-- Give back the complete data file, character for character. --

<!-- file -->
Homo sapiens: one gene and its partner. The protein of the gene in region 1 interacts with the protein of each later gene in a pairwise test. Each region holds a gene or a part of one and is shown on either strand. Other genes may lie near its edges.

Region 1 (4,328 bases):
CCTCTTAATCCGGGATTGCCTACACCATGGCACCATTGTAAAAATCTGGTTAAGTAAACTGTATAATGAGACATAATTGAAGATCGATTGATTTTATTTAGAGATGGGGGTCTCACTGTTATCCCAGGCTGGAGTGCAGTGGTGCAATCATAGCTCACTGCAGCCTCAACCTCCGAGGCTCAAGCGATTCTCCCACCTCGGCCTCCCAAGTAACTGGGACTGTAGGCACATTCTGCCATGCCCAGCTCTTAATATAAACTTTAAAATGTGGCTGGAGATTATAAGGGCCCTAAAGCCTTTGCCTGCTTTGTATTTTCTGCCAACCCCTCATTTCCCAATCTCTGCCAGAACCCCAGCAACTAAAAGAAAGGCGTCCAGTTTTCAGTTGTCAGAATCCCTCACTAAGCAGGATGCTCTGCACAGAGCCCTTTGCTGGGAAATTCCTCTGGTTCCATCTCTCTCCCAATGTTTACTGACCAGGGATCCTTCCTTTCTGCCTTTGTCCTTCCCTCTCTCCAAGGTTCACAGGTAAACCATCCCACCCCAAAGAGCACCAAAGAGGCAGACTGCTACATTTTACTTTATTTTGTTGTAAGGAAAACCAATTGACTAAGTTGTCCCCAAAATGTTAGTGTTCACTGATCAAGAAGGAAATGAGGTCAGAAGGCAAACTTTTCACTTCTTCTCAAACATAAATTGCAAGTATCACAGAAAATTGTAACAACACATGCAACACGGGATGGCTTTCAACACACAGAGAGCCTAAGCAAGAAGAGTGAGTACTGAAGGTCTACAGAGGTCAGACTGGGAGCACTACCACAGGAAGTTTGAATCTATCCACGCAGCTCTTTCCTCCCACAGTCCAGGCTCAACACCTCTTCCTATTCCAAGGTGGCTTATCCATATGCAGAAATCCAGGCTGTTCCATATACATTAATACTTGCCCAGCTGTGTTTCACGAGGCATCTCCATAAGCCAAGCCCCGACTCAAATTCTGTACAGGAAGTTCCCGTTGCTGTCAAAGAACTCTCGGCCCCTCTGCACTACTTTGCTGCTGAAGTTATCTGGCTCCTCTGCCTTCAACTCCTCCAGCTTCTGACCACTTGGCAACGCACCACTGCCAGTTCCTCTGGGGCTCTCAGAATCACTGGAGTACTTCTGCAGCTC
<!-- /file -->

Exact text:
Homo sapiens: one gene and its partner. The protein of the gene in region 1 interacts with the protein of each later gene in a pairwise test. Each region holds a gene or a part of one and is shown on either strand. Other genes may lie near its edges.

Region 1 (4,328 bases):
CCTCTTAATCCGGGATTGCCTACACCATGGCACCATTGTAAAAATCTGGTTAAGTAAACTGTATAATGAGACATAATTGAAGATCGATTGATTTTATTTAGAGATGGGGGTCTCACTGTTATCCCAGGCTGGAGTGCAGTGGTGCAATCATAGCTCACTGCAGCCTCAACCTCCGAGGCTCAAGCGATTCTCCCACCTCGGCCTCCCAAGTAACTGGGACTGTAGGCACATTCTGCCATGCCCAGCTCTTAATATAAACTTTAAAATGTGGCTGGAGATTATAAGGGCCCTAAAGCCTTTGCCTGCTTTGTATTTTCTGCCAACCCCTCATTTCCCAATCTCTGCCAGAACCCCAGCAACTAAAAGAAAGGCGTCCAGTTTTCAGTTGTCAGAATCCCTCACTAAGCAGGATGCTCTGCACAGAGCCCTTTGCTGGGAAATTCCTCTGGTTCCATCTCTCTCCCAATGTTTACTGACCAGGGATCCTTCCTTTCTGCCTTTGTCCTTCCCTCTCTCCAAGGTTCACAGGTAAACCATCCCACCCCAAAGAGCACCAAAGAGGCAGACTGCTACATTTTACTTTATTTTGTTGTAAGGAAAACCAATTGACTAAGTTGTCCCCAAAATGTTAGTGTTCACTGATCAAGAAGGAAATGAGGTCAGAAGGCAAACTTTTCACTTCTTCTCAAACATAAATTGCAAGTATCACAGAAAATTGTAACAACACATGCAACACGGGATGGCTTTCAACACACAGAGAGCCTAAGCAAGAAGAGTGAGTACTGAAGGTCTACAGAGGTCAGACTGGGAGCACTACCACAGGAAGTTTGAATCTATCCACGCAGCTCTTTCCTCCCACAGTCCAGGCTCAACACCTCTTCCTATTCCAAGGTGGCTTATCCATATGCAGAAATCCAGGCTGTTCCATATACATTAATACTTGCCCAGCTGTGTTTCACGAGGCATCTCCATAAGCCAAGCCCCGACTCAAATTCTGTACAGGAAGTTCCCGTTGCTGTCAAAGAACTCTCGGCCCCTCTGCACTACTTTGCTGCTGAAGTTATCTGGCTCCTCTGCCTTCAACTCCTCCAGCTTCTGACCACTTGGCAACGCACCACTGCCAGTTCCTCTGGGGCTCTCAGAATCACTGGAGTACTTCTGCAGCTC